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SANDY TURNER sat on the toilet seat lid and opened the newspaper to the sports page. The article she’d hoped would be there even had a photo with it. She whispered, "Bingo,” and took the cuticle scissors from the overnight case to cut out the newest addition to the half-filled 1949 scrapbook. It was really the latest addition to those her mother had clipped over the years and kept—secretly, as far as Sandy could tell—until she died.
Sandy studied the picture. It was one the papers ran often, a close-up three-quarter shot with his racing helmet on. The angle of its bill against the dark background echoed the outline of his high cheekbones and strong jaw line. His eyes were so blue they photographed like pale rings around the pupils, and there were fine sprays of laugh lines in the outer corners. In all the pictures she’d secretly pored over the past month, he was smiling like that, the relaxed grin of a born winner. . . .
It’s possible that for 34 years the thought of ending it all never enters your head and then one day the idea presents itself, like a strange new entrée on an otherwise familiar menu. You’d think there’d be foreshadowing—an early inclination toward the dark side. Not necessarily. Sometimes it just gets shuffled into the mix as you sense you're about to reach the end of your rope. Letting go is another option in the sequence of bad decisions that nudged you over the edge and left you dangling there.
Here's one way it can happen. By mid-November, you’ve almost gotten used to waking up cold and disoriented in the back of your black Dodge Caravan in the parking lot of a third-tier grocery store. It’s a place to hide when the local shelter is full. The streetlights are dimmed by sheets of snow driven by a frigid wind that rocks the car. You’d think you’d hit bottom. You’d be wrong.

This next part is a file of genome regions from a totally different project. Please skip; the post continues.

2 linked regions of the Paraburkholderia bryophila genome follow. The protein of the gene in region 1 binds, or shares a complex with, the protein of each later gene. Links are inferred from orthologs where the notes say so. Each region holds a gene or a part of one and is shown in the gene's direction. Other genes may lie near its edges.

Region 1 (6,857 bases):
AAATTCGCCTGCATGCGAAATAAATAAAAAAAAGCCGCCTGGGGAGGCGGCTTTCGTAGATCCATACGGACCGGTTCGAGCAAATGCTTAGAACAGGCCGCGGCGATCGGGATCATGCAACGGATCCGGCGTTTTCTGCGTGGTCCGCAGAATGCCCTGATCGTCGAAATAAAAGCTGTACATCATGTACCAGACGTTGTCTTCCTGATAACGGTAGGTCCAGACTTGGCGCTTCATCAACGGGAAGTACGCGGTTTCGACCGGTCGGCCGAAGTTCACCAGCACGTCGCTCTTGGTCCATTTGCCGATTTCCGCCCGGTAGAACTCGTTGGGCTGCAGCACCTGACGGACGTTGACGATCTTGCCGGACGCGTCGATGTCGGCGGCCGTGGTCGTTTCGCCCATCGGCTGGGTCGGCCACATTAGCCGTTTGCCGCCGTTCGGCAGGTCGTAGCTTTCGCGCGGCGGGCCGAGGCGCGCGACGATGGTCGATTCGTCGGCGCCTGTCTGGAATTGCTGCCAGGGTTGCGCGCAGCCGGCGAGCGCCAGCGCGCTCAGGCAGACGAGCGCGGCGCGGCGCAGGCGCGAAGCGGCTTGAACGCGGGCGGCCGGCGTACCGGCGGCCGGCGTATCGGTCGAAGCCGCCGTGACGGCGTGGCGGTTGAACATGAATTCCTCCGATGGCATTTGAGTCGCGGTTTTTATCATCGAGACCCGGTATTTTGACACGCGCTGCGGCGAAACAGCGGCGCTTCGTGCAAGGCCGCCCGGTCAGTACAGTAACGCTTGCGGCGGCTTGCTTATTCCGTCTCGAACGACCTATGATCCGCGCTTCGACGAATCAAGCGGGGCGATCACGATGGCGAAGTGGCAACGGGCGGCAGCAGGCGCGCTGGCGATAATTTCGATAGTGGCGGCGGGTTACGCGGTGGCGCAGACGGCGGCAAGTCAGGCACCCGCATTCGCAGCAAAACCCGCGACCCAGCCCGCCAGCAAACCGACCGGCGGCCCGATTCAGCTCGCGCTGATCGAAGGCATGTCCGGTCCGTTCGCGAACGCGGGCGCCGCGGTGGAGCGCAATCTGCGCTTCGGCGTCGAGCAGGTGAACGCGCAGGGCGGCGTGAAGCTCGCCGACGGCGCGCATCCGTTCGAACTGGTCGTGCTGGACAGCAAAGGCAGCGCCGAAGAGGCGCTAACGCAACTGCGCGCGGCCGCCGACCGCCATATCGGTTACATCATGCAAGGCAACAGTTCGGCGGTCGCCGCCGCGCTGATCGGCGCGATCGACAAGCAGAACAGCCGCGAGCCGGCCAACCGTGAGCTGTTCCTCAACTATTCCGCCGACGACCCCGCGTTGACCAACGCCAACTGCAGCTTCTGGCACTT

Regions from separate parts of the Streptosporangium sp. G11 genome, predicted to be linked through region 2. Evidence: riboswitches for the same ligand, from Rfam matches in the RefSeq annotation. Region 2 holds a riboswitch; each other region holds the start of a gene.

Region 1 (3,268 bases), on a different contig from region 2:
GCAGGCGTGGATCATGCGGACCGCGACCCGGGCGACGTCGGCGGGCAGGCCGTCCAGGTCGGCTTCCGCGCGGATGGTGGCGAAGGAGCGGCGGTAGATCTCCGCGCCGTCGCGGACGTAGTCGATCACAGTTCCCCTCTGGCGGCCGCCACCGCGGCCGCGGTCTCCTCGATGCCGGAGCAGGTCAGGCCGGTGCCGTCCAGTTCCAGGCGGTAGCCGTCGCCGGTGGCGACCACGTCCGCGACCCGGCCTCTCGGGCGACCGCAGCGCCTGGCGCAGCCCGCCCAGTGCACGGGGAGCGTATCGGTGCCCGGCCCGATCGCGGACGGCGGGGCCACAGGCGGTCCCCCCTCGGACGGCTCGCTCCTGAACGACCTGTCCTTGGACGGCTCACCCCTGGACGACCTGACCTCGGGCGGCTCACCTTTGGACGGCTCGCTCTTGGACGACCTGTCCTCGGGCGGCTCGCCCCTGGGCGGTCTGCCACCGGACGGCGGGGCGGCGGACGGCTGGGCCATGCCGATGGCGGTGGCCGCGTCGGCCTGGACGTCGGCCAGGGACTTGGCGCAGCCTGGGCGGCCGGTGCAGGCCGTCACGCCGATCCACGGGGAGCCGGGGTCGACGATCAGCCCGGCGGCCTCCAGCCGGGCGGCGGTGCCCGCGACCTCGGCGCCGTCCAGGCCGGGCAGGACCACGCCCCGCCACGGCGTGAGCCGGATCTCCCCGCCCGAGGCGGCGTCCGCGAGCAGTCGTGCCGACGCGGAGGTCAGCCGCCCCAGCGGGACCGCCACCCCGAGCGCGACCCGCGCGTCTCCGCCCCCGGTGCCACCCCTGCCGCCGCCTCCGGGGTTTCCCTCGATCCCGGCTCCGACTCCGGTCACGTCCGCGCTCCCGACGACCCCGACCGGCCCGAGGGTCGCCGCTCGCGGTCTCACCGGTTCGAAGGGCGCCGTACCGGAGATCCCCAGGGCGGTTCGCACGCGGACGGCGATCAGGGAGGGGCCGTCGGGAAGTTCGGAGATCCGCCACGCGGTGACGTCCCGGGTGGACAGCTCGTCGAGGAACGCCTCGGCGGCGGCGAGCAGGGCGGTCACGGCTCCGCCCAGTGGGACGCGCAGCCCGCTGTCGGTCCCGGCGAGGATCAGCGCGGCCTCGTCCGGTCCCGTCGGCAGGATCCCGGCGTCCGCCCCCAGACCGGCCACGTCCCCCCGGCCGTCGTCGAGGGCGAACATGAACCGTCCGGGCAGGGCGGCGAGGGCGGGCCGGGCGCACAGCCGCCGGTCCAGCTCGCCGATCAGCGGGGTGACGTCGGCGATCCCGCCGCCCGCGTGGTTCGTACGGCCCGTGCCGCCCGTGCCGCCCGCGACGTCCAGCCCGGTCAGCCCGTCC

Fear of discovery has kept you desperate to avoid anyone who’s ever known you as the spouse of a successful lawyer, hosting many of Wichita’s movers and shakers. You keep up appearances, it’s become your main job, but you spend most of your days hiding in plain sight. Then one day you find a letter in your PO box from your ex’s law firm, only three pages long, but two words fly off the first page and hook like barbs in your eyes, stopping your heart—sole custody. Of all the words you’ve slung at each other—all those left unspoken for better or for worse—finally only those two matter, stretching like razor wire between you and the world you once took for granted.
When the only other option is to lie shivering in the back of your car with cheap vodka to dull the pain, wondering if it’s even possible to put a stop to the freight-train-out-of-control disaster of your life, it feels almost rational to also wonder if packing a wad of snow into the tail pipe can deliver you from despair to who cares.